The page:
4. Dairy. Dairy foods are an excellent source of bone-building calcium and vitamin D. There are plenty of low-fat and nonfat options to help you get three servings a day, including drinkable and single-serve tube yogurts, and pre-portioned cheeses. If you enjoy higher-fat cheeses, no problem -- just keep your portions small.

  5. Frozen Foods. Frozen fruits and vegetables (without sauce) are a convenient way to help fill in the produce gap, especially in winter. Some of Ward's frozen favorites include whole-grain waffles for snacks or meals, portion-controlled bagels, 100% juices for marinades and beverages, and plain cheese pizza that she jazzes up with an extra dose of skim mozzarella cheese and a variety of veggies.

  6. Canned and Dried Foods. Keep a variety of canned vegetables, fruits, and beans on hand to toss into soups, salads, pasta, or rice dishes. Whenever possible, choose vegetables without added salt, and fruit packed in juice. Tuna packed in water, low-fat soups, nut butters, olive and canola oils, and assorted vinegars should be in every healthy pantry.

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4 Simple Shopping Rules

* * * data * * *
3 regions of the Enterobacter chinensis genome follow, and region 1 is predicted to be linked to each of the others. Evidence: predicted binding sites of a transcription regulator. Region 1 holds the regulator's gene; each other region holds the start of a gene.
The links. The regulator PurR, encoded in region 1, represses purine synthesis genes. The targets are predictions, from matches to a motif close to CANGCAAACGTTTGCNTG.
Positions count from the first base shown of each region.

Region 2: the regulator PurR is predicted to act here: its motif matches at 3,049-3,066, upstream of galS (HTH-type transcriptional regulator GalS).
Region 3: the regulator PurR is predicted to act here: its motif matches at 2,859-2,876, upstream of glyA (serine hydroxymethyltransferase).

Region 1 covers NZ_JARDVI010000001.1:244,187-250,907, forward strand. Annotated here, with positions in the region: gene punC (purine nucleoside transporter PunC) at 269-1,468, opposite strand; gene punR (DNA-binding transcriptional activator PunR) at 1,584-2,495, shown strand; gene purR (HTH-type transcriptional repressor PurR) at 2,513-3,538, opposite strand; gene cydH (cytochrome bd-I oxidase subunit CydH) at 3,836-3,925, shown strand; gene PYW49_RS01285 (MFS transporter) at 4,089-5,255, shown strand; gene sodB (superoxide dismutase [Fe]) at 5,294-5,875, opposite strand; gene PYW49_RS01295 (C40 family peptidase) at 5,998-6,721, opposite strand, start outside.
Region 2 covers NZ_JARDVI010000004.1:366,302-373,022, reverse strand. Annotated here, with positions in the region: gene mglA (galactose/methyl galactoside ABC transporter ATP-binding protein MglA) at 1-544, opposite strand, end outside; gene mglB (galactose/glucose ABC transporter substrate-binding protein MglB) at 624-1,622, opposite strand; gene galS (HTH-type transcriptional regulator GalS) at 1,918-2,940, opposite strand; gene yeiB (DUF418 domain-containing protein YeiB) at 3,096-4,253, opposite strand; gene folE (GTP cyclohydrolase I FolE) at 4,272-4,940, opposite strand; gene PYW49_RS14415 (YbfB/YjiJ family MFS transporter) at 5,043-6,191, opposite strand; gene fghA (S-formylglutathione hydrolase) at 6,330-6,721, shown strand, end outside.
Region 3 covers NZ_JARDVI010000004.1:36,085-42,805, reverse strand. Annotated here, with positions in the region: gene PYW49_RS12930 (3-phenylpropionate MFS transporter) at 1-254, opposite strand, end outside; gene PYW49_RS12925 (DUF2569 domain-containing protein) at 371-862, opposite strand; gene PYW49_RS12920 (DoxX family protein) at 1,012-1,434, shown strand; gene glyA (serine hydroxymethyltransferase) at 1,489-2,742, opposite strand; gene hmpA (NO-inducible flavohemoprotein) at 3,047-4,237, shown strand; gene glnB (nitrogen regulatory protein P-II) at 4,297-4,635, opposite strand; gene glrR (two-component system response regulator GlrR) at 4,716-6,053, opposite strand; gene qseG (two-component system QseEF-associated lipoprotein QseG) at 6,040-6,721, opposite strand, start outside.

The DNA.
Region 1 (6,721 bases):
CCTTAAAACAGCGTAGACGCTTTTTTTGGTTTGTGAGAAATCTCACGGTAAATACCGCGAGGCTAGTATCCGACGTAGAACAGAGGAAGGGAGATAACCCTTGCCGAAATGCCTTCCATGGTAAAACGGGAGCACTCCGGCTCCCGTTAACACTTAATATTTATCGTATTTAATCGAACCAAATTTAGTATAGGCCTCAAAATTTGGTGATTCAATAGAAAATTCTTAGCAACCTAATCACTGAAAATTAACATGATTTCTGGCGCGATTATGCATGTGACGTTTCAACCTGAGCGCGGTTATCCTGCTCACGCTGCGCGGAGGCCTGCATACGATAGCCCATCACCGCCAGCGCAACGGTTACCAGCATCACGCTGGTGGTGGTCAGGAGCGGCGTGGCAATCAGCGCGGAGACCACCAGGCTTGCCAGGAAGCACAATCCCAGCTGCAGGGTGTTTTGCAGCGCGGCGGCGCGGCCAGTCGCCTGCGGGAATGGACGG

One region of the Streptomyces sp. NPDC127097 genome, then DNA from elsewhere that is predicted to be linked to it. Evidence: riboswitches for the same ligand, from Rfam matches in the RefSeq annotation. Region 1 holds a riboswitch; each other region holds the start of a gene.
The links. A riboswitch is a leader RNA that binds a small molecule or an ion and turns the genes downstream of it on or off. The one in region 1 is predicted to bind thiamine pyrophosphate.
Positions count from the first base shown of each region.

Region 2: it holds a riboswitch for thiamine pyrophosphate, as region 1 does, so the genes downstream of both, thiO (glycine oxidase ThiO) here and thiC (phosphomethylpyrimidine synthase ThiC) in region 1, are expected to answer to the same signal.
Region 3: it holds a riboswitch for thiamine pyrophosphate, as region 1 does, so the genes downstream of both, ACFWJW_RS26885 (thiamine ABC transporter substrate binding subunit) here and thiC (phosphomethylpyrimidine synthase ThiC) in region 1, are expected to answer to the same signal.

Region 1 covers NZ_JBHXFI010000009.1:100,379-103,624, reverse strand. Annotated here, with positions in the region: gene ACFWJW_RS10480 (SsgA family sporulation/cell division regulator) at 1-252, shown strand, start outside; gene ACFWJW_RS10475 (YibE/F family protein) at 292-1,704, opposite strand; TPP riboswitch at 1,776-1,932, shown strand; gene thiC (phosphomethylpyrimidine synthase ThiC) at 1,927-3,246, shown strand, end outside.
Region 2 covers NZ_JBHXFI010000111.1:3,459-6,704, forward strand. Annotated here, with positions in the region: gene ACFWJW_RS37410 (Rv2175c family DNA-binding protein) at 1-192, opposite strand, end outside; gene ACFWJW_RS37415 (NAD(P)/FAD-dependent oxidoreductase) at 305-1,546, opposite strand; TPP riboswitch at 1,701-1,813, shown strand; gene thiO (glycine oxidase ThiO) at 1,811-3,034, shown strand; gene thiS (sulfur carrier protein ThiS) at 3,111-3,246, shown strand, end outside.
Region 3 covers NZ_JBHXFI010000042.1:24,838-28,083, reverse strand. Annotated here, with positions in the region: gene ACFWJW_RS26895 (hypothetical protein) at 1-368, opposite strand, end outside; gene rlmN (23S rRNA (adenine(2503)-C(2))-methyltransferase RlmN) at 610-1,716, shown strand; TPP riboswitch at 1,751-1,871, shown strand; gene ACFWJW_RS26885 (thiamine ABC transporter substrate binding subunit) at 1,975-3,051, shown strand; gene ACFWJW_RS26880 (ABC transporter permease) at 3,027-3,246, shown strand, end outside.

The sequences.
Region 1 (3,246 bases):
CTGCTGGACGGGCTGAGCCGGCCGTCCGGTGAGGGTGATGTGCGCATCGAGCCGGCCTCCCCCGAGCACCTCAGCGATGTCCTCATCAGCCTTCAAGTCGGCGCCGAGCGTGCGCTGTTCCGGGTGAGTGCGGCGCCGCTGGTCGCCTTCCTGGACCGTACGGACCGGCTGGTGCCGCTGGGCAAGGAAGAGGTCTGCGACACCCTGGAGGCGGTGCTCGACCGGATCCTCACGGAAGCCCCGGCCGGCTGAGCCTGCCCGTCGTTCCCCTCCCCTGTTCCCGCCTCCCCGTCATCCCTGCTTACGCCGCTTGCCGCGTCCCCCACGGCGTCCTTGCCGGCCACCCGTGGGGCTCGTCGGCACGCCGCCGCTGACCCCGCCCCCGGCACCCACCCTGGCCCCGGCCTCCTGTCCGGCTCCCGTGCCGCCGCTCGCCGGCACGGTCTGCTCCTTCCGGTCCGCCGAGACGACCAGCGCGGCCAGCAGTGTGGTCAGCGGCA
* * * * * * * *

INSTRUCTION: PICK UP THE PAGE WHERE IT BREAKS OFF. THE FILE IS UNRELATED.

Nestle offers these simple solutions to savvy shopping without spending hours in the grocery store:

  • Shop the perimeter of the grocery store, where fresh foods like fruits, vegetables, dairy, meat, and fish are usually located. Avoid the center aisles where junk foods lurk.
  • Choose "real" foods, such as 100% fruit juice or 100% whole-grain items with as little processing and as few additives as possible. If you want more salt or sugar, add it yourself.
  • Stay clear of foods with cartoons on the label that are targeted to children. If you don't want your kids eating junk foods, don't have them in the house.
  • Avoiding foods that contain more than five ingredients, artificial ingredients, or ingredients you can't pronounce.
WebMD Weight Loss Clinic-Feature Reviewed by Louise Chang, MD

Sources

SOURCES: Marion Nestle, PhD, MPH, professor of nutrition, New York University; author, What to Eat: An Aisle-by-Aisle Guide to Savvy Food Choices and Good Eating. Elizabeth Ward, RD, author, The Pocket Idiot's Guide to the New Food Pyramids.